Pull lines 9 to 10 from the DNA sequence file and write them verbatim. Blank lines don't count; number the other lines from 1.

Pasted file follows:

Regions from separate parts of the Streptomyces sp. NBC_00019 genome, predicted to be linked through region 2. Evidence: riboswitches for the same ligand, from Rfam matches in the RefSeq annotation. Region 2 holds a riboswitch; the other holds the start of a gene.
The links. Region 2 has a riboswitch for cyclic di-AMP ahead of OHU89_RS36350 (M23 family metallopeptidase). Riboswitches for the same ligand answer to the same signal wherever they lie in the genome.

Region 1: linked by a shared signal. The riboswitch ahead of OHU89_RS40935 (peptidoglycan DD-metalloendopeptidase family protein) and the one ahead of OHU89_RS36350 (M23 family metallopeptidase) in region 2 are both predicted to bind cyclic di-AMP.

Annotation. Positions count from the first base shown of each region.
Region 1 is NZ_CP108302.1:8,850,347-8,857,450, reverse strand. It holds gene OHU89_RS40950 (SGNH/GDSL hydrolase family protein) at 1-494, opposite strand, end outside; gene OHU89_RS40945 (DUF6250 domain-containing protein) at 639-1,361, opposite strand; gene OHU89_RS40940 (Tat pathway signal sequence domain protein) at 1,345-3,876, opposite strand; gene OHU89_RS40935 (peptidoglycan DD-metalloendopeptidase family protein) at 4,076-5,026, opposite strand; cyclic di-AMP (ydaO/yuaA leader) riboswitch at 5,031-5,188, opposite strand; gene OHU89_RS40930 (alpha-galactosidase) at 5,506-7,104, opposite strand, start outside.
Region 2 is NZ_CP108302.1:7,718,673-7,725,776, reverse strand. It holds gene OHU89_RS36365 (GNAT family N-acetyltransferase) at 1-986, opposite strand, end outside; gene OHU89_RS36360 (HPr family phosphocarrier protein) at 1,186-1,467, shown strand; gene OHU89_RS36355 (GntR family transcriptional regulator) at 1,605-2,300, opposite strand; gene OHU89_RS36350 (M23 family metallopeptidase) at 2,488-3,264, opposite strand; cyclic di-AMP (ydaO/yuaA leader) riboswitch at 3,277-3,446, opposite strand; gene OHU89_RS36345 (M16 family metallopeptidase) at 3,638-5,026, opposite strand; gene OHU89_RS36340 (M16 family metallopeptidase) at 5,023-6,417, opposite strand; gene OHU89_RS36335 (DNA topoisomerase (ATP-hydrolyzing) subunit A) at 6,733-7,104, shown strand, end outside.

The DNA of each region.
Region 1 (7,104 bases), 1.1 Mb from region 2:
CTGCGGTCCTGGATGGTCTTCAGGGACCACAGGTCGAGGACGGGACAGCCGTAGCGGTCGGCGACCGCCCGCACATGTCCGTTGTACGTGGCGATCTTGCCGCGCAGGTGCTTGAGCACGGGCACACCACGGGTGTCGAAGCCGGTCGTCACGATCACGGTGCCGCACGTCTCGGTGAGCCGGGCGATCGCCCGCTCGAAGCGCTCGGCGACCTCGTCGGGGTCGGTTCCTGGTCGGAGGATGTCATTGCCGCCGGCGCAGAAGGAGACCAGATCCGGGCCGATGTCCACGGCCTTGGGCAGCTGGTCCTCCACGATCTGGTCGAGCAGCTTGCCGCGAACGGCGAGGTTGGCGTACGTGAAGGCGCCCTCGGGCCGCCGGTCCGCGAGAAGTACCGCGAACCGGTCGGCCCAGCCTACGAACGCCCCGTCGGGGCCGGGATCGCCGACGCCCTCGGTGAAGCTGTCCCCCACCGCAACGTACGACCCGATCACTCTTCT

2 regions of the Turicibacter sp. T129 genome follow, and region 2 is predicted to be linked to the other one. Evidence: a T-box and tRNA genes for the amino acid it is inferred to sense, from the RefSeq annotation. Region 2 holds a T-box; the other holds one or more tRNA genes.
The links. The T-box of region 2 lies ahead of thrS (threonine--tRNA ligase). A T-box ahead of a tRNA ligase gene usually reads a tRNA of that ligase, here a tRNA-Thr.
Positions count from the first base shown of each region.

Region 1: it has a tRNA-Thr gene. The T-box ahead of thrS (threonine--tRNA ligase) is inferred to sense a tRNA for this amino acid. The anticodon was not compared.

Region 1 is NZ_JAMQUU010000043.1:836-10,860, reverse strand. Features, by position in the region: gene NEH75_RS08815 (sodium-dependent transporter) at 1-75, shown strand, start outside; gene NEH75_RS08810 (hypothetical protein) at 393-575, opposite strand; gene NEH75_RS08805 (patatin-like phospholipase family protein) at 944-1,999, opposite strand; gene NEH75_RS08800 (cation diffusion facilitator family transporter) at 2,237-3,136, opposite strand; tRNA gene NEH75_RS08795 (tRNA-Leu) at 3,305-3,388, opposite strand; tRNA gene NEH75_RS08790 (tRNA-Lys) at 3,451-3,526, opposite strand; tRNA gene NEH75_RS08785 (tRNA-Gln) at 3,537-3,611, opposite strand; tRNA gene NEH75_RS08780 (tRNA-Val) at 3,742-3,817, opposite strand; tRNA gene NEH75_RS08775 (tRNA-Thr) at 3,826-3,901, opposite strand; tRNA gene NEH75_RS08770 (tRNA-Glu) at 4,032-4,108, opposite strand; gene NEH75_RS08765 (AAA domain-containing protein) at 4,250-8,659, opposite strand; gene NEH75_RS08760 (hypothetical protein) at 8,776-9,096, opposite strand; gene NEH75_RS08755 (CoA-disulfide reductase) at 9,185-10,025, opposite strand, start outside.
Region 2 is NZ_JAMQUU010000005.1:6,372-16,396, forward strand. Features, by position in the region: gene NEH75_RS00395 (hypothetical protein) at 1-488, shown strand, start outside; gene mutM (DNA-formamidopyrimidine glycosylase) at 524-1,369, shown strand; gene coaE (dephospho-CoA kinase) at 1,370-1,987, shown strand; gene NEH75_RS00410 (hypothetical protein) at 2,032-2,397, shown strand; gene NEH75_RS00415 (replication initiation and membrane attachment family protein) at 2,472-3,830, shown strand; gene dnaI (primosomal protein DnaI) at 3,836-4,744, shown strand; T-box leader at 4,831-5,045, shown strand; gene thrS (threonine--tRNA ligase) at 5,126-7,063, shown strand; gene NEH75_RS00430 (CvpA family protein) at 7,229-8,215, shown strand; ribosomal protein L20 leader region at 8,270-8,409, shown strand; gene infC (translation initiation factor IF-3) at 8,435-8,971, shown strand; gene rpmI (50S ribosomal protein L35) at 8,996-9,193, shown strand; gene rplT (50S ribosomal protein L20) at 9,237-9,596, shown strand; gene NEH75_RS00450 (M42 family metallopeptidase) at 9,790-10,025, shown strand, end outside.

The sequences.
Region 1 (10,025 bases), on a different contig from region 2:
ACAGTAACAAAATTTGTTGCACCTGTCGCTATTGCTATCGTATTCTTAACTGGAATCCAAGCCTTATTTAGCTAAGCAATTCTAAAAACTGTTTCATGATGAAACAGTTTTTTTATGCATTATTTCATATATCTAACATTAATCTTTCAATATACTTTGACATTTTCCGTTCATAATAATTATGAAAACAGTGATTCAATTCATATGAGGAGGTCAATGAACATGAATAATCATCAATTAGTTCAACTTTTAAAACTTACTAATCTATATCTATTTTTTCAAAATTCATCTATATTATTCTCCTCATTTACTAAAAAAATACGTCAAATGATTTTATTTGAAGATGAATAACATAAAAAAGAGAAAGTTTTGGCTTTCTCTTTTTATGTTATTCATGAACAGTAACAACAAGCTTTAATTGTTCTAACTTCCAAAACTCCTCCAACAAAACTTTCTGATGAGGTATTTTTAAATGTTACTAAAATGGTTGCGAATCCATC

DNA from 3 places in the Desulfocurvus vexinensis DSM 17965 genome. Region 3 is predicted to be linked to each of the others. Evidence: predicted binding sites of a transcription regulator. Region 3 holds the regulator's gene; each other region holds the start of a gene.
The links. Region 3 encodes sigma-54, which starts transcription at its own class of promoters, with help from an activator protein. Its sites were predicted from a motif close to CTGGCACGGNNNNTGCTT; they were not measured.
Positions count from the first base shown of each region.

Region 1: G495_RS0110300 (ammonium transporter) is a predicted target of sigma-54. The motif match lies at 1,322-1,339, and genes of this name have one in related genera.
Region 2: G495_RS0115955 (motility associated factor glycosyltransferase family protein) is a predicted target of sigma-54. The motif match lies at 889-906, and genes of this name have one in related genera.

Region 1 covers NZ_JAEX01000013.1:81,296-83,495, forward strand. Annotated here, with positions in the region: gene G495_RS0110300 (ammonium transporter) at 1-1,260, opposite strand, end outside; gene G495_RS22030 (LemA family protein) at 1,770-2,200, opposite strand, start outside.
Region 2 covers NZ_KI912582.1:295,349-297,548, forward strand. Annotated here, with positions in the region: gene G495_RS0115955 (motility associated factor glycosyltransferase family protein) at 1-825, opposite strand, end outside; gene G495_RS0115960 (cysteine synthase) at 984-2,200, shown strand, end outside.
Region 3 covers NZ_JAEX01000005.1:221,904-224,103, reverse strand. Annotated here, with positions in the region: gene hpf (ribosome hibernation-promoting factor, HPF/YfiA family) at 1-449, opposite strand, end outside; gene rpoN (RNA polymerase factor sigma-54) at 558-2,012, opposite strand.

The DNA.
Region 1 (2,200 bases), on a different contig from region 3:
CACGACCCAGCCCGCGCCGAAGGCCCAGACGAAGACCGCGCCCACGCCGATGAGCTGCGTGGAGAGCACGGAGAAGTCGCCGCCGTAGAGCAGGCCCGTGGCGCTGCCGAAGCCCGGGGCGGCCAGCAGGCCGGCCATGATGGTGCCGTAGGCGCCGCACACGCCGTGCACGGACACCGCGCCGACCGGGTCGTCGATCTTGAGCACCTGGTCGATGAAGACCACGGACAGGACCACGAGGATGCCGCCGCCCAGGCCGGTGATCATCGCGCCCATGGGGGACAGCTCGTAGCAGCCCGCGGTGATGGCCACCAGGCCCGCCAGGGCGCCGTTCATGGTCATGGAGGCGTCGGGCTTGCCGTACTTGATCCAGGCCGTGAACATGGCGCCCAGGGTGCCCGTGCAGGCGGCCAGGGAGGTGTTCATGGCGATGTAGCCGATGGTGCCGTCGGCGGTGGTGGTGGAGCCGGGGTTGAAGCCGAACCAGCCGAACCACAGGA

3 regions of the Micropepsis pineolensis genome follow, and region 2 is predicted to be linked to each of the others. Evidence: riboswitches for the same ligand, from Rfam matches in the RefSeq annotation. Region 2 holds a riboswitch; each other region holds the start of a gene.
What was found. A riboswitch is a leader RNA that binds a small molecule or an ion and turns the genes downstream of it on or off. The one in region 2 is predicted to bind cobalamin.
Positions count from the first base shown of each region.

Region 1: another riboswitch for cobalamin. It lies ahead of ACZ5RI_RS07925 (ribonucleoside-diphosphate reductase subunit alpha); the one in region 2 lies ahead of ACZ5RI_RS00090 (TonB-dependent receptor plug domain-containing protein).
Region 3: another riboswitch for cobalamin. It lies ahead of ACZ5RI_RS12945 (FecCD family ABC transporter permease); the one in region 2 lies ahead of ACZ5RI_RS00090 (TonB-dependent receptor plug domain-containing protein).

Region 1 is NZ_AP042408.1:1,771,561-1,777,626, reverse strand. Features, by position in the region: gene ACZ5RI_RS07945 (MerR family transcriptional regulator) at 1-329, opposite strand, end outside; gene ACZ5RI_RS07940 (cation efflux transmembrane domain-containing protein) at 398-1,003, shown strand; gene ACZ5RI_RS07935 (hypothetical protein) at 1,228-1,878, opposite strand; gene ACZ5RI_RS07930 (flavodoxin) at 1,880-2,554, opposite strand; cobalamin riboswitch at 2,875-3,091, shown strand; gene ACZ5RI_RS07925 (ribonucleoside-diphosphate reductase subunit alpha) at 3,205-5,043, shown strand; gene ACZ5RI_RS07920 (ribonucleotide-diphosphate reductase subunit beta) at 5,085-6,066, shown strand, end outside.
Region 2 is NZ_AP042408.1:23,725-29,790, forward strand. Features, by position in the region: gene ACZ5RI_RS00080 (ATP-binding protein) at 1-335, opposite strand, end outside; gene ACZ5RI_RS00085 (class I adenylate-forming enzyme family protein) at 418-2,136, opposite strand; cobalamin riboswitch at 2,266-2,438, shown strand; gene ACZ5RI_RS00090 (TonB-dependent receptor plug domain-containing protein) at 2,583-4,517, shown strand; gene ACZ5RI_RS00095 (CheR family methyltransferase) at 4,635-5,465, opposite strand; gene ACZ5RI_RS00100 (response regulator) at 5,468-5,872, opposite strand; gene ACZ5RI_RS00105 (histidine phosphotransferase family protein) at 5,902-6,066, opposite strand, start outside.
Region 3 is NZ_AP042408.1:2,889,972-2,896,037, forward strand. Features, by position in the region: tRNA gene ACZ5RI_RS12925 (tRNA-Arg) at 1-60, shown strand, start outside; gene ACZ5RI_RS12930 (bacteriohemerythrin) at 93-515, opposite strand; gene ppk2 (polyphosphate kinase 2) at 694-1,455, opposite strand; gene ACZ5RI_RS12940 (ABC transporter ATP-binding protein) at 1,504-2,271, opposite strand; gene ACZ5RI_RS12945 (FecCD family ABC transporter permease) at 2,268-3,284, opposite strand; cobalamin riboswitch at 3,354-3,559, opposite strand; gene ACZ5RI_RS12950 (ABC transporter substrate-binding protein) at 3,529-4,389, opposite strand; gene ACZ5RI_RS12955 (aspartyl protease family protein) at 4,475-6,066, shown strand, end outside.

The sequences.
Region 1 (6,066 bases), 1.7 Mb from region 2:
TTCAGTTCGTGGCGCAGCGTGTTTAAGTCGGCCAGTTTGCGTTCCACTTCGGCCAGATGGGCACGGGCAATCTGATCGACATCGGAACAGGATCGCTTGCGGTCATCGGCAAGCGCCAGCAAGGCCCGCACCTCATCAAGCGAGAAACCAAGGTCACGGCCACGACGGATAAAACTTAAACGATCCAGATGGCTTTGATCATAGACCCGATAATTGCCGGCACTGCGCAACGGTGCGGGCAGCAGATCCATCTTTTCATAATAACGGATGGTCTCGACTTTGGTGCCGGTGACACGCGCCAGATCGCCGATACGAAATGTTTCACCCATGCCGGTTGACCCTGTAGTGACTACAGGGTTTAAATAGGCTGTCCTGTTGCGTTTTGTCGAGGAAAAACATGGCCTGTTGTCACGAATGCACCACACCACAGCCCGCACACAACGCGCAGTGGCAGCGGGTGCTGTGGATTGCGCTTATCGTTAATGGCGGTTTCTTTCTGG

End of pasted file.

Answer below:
CTGCGGTCCTGGATGGTCTTCAGGGACCACAGGTCGAGGACGGGACAGCCGTAGCGGTCGGCGACCGCCCGCACATGTCCGTTGTACGTGGCGATCTTGCCGCGCAGGTGCTTGAGCACGGGCACACCACGGGTGTCGAAGCCGGTCGTCACGATCACGGTGCCGCACGTCTCGGTGAGCCGGGCGATCGCCCGCTCGAAGCGCTCGGCGACCTCGTCGGGGTCGGTTCCTGGTCGGAGGATGTCATTGCCGCCGGCGCAGAAGGAGACCAGATCCGGGCCGATGTCCACGGCCTTGGGCAGCTGGTCCTCCACGATCTGGTCGAGCAGCTTGCCGCGAACGGCGAGGTTGGCGTACGTGAAGGCGCCCTCGGGCCGCCGGTCCGCGAGAAGTACCGCGAACCGGTCGGCCCAGCCTACGAACGCCCCGTCGGGGCCGGGATCGCCGACGCCCTCGGTGAAGCTGTCCCCCACCGCAACGTACGACCCGATCACTCTTCT

2 regions of the Turicibacter sp. T129 genome follow, and region 2 is predicted to be linked to the other one. Evidence: a T-box and tRNA genes for the amino acid it is inferred to sense, from the RefSeq annotation. Region 2 holds a T-box; the other holds one or more tRNA genes.